Exploring cheese variety
There are more than 1,800 cheese varieties in the world, falling into several well-known categories.
Hard cheeses are typically of the grating cheese variety – think parmesan, asiago, pecorino romano, and cotija cheese. These types of cheese derive their sharp flavor and crystalline texture from being aged up to two years or longer. Hard cheeses are typically packed in molds and pressed for days or weeks to compress the curd and remove moisture.
The semi-firm cheese variety includes some of the most beloved cheeses, including cheddar, gouda, emmenthaler, edam, and monterey jack. These cheeses are heated, pressed, molded and allowed to ferment for 3-to-9 months. These are also some of the best cheeses for a baked mac and cheese recipe.
The semi-soft cheese variety is made with lightly press curds and has a rubbery, slightly elastic texture. Havarti, muenster, and Jarlsberg are great examples.
The soft cheese variety has interiors that are not pressed or cooked. They have a creamy, velvety texture thanks to high moisture levels and a significant percentage of butterfat.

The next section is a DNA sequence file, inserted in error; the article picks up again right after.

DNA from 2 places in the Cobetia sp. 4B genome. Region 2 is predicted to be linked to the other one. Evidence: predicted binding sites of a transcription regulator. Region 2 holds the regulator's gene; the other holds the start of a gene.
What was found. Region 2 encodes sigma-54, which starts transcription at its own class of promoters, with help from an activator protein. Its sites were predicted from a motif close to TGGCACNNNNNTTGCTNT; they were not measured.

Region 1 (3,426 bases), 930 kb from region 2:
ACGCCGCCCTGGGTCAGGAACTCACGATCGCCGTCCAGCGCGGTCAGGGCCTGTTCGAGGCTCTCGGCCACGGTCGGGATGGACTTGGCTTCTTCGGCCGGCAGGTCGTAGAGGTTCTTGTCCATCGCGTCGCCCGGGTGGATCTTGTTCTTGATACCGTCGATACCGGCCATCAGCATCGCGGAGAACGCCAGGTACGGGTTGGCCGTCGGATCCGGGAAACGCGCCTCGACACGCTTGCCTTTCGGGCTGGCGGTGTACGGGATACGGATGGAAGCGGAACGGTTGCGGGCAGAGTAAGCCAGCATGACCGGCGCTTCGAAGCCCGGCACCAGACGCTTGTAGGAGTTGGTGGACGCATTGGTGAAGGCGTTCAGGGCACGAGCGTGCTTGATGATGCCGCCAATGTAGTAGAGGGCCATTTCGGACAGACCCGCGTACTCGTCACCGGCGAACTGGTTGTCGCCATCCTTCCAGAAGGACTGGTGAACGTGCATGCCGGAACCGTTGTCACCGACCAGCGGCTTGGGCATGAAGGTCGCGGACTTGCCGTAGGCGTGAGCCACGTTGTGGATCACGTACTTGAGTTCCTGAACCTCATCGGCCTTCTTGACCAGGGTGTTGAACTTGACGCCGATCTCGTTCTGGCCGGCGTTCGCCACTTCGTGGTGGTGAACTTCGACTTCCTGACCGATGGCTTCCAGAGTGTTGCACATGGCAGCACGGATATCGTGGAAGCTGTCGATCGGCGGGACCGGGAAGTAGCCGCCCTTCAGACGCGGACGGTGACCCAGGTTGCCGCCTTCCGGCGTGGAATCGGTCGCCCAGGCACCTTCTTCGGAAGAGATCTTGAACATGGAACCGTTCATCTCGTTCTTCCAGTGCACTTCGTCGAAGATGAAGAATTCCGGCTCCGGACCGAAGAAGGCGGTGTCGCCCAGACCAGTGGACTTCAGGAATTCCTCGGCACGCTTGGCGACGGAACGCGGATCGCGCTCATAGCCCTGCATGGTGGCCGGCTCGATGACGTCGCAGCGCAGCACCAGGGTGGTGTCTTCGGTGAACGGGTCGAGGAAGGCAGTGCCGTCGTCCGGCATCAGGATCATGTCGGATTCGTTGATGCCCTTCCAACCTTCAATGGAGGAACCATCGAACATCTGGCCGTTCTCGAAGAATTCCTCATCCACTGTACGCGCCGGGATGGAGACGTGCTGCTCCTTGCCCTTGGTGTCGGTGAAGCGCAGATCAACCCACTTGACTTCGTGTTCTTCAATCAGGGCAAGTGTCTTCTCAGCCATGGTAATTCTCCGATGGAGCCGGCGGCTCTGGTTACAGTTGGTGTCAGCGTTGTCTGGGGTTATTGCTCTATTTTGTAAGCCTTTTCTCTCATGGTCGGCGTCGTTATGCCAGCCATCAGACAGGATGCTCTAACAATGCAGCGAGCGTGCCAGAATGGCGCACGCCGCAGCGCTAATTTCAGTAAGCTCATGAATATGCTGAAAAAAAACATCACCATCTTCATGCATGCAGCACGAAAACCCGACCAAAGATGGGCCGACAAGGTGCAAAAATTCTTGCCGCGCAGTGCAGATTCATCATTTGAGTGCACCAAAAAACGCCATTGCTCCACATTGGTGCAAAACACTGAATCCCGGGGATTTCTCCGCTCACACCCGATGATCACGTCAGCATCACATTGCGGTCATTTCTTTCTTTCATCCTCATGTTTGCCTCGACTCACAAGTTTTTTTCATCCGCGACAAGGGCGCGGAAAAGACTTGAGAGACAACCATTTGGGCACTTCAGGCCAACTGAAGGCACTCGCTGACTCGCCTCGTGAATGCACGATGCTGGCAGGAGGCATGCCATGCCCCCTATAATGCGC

Fresh cheese varieties are the youngest of cheeses and meant to be consumed within days. With high moisture content and no rind, the texture of fresh cheese can be wet and moist, or stringy, firm, and crumbly. Famous fresh cheeses include mozzarella, mascarpone, ricotta, cream cheese, and oaxaca cheese.
The blue cheese variety, including roquefort and gorgonzola, contain spots or veins of blue-green mold – the result of penicillin cultures added to the cheese during the cheesemaking process.
The soft-ripened cheese variety like camembert is made by exposing the cheese to mold, which gives the cheese its buttery flavor and creamy texture.
Washed-rind cheese variety, also known as stinky cheese, is made by repeatedly washing the rind with a saltwater brine that encourages the growth of a certain bacteria which gives this pungent cheese type its distinctive aroma and earthy flavor.